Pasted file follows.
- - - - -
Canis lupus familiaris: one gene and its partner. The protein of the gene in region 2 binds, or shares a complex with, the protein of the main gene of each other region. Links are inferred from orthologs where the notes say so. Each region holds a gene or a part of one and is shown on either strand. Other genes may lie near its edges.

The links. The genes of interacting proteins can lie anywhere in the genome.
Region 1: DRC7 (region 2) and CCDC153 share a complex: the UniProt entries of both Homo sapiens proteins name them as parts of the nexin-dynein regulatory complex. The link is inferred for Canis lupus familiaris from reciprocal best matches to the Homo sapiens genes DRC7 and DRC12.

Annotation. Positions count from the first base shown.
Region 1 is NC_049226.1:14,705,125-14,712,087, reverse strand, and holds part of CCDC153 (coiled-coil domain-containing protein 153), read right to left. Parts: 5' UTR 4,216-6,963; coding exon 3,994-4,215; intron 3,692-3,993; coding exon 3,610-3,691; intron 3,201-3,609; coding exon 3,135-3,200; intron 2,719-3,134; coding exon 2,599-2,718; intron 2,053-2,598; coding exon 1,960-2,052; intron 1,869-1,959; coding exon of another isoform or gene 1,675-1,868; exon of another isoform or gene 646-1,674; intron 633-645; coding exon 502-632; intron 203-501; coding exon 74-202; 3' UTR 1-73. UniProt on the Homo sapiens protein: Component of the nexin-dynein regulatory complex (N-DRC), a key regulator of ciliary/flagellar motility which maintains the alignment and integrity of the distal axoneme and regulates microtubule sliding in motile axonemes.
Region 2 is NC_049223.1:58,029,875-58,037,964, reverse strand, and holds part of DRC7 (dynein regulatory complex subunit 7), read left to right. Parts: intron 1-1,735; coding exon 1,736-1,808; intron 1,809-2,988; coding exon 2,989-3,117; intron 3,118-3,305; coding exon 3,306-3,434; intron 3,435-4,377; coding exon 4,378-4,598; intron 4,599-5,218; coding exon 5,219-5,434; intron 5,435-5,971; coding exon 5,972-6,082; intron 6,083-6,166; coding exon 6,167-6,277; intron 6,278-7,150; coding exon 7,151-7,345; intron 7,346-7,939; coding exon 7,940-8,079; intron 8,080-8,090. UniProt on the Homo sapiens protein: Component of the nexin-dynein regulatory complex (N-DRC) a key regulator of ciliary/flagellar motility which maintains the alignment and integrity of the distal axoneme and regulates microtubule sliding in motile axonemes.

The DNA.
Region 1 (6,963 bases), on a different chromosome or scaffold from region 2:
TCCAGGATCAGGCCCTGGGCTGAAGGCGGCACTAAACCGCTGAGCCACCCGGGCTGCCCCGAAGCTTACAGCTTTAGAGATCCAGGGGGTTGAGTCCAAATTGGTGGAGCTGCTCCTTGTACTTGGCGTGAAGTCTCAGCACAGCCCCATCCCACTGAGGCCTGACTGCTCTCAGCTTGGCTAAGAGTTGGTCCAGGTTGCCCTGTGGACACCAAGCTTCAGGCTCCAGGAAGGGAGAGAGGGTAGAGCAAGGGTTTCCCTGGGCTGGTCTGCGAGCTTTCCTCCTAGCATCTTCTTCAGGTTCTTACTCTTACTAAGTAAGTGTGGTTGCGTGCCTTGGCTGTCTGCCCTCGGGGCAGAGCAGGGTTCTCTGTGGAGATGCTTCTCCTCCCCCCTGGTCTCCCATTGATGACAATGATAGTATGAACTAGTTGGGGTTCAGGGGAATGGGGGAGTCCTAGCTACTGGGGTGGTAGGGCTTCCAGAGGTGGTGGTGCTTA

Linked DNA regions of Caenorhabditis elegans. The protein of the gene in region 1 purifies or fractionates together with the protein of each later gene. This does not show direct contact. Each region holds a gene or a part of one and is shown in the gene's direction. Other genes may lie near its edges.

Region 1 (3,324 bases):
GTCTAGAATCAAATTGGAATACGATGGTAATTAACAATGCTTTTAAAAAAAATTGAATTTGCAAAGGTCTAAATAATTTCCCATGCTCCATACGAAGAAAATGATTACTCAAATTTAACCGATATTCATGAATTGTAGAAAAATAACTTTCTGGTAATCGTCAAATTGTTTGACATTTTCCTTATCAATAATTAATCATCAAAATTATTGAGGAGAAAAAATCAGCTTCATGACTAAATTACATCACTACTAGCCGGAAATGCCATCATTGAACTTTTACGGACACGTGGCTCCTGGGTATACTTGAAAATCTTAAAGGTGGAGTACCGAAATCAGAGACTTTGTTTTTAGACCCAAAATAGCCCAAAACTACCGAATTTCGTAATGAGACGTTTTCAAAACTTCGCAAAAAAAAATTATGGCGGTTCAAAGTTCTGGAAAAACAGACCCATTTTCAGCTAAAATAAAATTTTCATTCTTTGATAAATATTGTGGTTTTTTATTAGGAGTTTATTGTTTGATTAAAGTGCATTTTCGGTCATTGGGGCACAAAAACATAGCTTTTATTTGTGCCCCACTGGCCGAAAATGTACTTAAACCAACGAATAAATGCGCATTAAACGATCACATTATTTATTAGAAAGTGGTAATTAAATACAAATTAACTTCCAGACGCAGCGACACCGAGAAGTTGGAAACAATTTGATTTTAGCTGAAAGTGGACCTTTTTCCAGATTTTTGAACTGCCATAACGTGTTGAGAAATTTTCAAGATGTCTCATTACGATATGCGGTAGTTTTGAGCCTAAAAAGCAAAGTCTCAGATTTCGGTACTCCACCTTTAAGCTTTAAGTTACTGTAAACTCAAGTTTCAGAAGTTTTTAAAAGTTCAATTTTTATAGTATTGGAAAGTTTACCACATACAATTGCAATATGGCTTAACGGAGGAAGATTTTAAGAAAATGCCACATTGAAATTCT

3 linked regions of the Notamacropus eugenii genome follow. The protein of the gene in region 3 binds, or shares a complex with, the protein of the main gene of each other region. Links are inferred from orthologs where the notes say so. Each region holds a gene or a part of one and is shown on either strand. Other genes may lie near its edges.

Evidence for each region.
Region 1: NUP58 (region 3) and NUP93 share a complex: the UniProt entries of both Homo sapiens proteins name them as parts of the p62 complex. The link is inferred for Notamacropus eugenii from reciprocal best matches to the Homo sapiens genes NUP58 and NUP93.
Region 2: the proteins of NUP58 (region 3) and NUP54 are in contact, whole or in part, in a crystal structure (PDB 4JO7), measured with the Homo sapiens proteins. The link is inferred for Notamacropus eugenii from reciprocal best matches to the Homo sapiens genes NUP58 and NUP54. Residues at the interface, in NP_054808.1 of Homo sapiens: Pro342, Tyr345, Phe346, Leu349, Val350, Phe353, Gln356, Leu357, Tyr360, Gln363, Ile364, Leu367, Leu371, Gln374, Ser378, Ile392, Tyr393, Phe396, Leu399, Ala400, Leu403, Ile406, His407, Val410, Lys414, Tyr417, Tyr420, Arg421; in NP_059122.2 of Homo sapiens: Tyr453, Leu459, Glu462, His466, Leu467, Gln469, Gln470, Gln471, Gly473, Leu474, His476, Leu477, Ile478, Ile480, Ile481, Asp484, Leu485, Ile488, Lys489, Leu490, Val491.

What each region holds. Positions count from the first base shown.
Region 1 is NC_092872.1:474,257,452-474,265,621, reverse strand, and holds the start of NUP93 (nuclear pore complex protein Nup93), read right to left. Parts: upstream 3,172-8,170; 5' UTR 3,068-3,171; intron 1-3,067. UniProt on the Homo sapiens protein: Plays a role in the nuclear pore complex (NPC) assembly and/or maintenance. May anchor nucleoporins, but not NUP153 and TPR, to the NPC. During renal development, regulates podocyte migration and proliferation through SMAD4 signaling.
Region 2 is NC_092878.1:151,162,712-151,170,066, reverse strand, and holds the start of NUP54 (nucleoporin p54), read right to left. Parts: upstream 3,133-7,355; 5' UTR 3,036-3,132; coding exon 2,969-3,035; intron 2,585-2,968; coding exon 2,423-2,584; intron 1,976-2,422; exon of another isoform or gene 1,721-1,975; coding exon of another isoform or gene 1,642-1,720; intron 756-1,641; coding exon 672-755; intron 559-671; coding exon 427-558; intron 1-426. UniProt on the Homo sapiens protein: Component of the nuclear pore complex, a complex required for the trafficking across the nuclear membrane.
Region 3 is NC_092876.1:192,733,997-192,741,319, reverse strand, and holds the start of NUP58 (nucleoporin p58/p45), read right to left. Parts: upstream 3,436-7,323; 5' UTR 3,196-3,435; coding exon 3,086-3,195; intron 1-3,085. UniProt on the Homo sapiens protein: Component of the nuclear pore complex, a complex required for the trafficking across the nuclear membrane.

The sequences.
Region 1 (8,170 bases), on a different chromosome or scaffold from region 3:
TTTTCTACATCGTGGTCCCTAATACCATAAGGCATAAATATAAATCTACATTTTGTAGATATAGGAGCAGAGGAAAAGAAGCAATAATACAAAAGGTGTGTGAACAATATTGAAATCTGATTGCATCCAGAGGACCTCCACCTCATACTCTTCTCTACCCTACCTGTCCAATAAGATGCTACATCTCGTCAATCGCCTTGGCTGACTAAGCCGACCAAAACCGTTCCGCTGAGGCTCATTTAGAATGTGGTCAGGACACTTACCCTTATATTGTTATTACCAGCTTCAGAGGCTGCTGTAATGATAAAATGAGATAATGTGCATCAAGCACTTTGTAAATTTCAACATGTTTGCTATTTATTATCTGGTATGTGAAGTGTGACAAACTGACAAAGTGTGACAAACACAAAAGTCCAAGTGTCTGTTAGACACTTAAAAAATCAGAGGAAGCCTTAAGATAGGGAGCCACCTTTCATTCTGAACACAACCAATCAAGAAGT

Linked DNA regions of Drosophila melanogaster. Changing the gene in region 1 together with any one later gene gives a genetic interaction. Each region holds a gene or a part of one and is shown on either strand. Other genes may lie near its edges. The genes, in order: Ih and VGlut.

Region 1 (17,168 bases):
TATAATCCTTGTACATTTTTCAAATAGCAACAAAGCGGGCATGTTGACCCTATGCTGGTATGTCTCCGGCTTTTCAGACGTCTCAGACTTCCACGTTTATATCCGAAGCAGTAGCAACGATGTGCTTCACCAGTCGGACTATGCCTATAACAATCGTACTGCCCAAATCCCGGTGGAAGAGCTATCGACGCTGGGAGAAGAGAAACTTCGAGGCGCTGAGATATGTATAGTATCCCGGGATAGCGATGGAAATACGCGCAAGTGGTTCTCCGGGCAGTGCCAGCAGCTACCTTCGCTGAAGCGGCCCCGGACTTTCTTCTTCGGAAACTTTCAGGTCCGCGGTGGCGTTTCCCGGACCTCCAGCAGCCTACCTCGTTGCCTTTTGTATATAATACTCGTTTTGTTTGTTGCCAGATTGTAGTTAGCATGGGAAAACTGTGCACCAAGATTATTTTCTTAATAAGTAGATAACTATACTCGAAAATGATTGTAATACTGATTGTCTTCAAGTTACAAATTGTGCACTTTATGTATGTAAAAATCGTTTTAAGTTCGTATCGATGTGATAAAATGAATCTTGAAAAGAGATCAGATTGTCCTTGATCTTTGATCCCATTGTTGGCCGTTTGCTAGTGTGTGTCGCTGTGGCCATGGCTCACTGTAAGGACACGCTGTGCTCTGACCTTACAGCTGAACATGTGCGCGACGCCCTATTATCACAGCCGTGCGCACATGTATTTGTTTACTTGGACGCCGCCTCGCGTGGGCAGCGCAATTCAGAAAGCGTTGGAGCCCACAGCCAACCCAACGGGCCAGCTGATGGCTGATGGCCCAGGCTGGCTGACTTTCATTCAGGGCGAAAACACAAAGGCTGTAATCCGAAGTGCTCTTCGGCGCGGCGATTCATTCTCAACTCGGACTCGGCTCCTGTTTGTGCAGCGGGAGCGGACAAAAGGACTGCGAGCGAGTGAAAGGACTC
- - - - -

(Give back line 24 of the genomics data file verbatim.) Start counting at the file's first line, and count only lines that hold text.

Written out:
Linked DNA regions of Drosophila melanogaster. Changing the gene in region 1 together with any one later gene gives a genetic interaction. Each region holds a gene or a part of one and is shown on either strand. Other genes may lie near its edges. The genes, in order: Ih and VGlut.